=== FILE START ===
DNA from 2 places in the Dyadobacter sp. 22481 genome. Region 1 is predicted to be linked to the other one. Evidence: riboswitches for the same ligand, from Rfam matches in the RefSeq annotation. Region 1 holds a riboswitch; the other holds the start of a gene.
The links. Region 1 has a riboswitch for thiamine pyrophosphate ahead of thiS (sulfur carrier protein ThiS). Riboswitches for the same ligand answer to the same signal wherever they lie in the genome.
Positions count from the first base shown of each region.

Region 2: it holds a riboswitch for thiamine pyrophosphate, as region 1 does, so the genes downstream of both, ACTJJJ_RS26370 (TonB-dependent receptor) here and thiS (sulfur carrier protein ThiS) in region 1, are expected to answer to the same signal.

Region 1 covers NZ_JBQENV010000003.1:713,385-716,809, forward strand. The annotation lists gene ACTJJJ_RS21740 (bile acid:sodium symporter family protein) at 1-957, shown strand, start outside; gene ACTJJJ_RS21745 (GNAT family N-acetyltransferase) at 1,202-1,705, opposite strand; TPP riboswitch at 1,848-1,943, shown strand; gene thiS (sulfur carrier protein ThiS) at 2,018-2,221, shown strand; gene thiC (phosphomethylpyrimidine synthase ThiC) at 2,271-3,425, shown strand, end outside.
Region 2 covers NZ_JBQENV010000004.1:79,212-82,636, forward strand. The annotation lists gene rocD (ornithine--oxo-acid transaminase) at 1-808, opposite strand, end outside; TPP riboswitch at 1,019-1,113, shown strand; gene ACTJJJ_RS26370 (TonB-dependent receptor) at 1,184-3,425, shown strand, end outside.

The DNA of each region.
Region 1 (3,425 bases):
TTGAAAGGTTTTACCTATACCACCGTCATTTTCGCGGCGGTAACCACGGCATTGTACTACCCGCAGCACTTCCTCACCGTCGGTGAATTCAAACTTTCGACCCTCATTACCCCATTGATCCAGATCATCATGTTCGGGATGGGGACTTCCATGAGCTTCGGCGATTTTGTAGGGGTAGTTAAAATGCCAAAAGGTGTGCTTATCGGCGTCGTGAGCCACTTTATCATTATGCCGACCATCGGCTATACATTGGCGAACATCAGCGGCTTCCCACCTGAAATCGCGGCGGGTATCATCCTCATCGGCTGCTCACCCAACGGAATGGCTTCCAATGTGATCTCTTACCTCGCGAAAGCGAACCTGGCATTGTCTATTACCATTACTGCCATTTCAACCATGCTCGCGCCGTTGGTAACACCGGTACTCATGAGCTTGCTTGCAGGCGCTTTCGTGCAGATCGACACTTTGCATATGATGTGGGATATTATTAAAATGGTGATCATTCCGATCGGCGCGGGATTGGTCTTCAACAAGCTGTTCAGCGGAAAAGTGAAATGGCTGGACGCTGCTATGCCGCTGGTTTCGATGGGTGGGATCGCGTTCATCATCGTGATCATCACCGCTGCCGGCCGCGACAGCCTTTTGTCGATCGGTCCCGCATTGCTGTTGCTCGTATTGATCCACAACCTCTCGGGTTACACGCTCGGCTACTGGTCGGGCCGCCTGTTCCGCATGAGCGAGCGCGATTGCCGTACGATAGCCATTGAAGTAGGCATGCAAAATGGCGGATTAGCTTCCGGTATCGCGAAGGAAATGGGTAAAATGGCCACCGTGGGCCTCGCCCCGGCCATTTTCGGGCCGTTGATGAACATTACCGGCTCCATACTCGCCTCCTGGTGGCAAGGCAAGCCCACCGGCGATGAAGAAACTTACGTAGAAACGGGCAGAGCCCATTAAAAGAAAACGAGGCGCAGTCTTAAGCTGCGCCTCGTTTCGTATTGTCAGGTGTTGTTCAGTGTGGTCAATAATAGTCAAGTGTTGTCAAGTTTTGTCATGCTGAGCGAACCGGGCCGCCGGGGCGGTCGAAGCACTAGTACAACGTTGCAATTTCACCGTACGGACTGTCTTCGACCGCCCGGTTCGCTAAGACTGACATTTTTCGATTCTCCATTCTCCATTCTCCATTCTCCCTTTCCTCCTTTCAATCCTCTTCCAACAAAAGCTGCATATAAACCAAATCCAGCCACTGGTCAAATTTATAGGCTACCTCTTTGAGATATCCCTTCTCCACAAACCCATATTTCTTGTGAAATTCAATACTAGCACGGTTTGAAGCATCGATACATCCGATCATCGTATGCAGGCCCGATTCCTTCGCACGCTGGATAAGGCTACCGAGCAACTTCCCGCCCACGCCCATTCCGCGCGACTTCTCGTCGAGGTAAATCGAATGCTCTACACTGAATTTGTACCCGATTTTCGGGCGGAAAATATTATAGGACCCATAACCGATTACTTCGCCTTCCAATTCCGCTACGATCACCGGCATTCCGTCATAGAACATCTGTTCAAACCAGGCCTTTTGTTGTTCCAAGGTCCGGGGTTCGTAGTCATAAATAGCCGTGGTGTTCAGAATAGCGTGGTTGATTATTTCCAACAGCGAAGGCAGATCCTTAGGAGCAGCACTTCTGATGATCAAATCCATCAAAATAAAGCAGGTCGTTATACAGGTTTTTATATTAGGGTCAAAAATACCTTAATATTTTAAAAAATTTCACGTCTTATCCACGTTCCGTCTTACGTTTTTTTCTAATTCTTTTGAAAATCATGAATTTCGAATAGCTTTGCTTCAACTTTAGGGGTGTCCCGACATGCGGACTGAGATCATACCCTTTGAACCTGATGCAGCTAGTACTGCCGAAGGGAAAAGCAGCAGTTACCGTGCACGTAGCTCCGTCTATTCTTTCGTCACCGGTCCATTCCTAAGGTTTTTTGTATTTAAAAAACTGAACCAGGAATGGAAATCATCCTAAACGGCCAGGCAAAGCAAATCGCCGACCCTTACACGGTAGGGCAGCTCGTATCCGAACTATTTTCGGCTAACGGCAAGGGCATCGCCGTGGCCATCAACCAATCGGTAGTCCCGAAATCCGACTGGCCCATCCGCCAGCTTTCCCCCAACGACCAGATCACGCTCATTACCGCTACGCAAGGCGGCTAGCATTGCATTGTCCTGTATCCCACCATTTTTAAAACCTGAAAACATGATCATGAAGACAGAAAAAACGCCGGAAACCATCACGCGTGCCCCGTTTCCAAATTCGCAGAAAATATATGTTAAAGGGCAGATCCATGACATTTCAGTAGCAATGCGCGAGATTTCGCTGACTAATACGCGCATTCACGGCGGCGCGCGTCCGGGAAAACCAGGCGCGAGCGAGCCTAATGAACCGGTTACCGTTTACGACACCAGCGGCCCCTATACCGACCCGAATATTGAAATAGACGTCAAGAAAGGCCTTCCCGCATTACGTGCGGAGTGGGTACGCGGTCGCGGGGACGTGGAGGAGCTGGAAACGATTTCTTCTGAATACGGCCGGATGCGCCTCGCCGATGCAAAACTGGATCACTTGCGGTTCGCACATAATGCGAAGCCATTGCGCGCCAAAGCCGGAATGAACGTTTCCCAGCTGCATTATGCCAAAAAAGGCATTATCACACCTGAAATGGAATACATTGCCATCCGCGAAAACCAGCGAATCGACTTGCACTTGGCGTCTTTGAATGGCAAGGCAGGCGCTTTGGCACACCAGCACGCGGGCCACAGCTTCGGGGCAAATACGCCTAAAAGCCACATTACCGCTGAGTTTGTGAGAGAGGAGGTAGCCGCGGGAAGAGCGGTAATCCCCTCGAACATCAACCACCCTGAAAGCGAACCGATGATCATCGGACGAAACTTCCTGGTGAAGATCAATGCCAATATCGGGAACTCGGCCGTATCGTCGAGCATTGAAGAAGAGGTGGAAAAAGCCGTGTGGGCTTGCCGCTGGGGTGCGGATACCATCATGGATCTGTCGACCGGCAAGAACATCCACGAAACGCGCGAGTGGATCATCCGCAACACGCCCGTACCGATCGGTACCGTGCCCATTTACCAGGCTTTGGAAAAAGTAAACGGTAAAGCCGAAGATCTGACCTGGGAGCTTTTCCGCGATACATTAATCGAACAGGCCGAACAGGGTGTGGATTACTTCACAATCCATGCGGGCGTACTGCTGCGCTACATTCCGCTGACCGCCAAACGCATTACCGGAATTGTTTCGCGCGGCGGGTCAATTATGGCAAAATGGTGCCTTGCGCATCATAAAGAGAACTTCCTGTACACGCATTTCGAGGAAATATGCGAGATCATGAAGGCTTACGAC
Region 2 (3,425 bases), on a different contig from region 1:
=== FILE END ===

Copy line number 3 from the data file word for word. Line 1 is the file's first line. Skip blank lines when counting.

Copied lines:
Positions count from the first base shown of each region.